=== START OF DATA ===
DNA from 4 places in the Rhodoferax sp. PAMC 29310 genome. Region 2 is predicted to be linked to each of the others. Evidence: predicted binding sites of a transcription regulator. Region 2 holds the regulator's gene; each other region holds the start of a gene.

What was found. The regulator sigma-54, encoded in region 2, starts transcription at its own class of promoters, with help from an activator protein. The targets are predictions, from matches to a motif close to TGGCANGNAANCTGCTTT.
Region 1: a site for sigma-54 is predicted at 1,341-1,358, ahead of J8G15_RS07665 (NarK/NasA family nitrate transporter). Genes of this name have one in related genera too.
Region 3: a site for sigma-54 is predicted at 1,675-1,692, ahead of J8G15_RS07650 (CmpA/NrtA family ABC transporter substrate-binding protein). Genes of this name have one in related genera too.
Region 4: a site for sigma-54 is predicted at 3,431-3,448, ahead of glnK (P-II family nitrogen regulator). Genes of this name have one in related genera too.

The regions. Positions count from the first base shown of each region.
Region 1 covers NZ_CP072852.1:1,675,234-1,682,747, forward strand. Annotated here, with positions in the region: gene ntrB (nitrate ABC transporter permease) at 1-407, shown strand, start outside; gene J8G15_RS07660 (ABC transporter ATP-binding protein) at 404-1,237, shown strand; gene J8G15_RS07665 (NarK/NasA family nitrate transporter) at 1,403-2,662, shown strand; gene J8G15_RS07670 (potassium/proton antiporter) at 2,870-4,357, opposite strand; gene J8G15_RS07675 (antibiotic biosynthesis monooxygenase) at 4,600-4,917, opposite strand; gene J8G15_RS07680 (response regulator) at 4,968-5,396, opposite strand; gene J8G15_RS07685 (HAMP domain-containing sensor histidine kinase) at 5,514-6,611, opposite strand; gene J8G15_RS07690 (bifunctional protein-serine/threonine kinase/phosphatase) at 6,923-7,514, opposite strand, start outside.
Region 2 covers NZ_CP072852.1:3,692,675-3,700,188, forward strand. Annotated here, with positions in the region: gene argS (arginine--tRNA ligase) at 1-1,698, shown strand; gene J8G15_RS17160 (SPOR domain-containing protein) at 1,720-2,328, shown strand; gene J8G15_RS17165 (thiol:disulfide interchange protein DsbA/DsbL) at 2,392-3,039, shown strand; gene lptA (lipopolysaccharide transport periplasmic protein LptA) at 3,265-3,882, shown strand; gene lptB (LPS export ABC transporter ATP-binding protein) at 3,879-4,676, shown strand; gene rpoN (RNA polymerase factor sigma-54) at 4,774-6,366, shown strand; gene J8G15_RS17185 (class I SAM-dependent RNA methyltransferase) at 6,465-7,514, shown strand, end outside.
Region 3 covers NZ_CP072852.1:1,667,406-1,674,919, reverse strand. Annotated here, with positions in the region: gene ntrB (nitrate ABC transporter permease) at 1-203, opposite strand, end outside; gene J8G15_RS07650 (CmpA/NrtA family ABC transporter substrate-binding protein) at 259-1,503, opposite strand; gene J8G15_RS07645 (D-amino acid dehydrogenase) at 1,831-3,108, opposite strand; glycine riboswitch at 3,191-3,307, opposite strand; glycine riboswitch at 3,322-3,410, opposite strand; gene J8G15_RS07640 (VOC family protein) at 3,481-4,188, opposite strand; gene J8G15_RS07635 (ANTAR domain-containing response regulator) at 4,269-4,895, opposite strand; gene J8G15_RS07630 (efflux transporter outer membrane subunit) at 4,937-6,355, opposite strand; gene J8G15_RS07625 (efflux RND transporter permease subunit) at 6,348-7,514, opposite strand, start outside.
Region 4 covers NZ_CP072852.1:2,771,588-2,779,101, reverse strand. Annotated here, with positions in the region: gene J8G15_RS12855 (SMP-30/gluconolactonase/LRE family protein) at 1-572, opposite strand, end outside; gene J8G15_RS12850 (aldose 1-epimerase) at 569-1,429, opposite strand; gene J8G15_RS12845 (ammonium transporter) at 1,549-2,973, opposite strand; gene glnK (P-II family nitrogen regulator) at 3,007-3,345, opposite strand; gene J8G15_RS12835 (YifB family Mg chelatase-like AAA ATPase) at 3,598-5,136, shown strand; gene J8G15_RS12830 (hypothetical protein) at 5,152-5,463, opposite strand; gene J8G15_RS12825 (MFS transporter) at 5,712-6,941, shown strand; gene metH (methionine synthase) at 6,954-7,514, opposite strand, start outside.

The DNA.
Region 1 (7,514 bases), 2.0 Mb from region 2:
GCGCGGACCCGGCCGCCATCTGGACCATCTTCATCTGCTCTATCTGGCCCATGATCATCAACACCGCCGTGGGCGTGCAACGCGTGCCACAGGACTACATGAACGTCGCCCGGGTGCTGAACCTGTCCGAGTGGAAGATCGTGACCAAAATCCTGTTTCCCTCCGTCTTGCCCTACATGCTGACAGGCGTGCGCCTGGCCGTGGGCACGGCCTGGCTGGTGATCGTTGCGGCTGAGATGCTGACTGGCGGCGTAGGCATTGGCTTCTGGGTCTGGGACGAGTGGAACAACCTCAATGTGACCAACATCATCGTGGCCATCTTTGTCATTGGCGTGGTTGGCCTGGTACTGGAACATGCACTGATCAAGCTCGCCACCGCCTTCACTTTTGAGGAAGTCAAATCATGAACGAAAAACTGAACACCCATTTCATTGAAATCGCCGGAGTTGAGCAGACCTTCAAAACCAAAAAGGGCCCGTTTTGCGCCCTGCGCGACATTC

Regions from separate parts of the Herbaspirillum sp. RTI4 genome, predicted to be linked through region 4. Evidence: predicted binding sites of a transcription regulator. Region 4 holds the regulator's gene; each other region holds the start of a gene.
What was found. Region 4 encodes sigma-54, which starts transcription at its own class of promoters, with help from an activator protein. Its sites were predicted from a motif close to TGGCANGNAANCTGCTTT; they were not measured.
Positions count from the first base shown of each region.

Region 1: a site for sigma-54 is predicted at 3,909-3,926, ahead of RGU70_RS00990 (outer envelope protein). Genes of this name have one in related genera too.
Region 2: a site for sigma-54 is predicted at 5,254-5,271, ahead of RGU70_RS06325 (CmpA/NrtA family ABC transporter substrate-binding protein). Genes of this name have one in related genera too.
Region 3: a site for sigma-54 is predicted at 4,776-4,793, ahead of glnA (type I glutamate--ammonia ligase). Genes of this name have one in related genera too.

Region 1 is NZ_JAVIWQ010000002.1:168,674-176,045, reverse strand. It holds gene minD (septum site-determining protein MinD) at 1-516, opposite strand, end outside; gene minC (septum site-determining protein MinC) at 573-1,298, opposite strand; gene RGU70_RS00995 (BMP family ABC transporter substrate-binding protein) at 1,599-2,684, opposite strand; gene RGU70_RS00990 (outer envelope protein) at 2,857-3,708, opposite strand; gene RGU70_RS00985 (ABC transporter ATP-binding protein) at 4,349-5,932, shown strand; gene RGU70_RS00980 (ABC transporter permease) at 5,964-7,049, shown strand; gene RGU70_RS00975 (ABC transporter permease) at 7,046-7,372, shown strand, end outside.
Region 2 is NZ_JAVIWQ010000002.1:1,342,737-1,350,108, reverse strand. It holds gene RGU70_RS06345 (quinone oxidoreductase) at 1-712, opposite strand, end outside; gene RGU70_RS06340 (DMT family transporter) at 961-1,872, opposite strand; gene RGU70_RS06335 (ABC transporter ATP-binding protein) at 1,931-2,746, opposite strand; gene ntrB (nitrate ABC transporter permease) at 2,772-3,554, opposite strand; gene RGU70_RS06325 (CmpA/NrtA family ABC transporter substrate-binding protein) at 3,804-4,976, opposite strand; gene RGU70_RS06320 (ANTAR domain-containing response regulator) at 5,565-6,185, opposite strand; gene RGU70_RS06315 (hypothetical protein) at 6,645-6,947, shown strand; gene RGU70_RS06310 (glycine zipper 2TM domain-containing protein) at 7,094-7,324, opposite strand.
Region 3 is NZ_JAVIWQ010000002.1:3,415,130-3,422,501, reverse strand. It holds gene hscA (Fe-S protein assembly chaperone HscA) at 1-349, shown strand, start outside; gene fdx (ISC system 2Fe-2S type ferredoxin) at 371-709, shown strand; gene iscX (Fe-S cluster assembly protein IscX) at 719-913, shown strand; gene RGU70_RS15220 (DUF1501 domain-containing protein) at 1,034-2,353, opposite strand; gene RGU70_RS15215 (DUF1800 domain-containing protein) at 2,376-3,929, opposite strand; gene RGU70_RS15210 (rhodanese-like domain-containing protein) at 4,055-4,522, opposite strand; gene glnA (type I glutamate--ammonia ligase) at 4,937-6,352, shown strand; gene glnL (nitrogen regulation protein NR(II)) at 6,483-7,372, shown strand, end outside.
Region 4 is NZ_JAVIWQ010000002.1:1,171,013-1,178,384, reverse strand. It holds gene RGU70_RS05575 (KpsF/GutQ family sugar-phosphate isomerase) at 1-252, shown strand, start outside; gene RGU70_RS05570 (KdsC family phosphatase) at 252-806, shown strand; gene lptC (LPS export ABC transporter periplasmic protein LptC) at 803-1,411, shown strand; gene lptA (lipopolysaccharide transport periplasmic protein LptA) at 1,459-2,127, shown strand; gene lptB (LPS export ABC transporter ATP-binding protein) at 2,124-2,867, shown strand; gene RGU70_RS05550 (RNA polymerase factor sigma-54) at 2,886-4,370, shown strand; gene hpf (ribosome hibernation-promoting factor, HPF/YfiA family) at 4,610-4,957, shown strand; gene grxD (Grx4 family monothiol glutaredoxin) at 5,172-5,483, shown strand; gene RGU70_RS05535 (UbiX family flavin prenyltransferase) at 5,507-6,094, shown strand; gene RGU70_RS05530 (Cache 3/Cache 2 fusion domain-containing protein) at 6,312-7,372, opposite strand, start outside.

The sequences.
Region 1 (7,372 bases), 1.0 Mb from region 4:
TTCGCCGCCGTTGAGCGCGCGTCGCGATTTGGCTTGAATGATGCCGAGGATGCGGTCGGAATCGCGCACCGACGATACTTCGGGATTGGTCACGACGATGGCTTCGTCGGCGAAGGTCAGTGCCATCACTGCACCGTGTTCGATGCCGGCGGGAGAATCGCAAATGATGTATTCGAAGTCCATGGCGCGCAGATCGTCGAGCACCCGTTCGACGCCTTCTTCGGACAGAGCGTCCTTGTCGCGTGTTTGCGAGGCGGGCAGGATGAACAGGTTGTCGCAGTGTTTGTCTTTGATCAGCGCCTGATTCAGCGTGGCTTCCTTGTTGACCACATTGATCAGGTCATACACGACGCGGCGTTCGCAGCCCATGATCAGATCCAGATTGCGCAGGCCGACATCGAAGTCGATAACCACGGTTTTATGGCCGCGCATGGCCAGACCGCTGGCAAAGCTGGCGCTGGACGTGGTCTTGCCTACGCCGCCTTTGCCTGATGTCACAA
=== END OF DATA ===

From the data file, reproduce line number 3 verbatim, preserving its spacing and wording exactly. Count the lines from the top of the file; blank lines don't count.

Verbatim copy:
Region 1: a site for sigma-54 is predicted at 1,341-1,358, ahead of J8G15_RS07665 (NarK/NasA family nitrate transporter). Genes of this name have one in related genera too.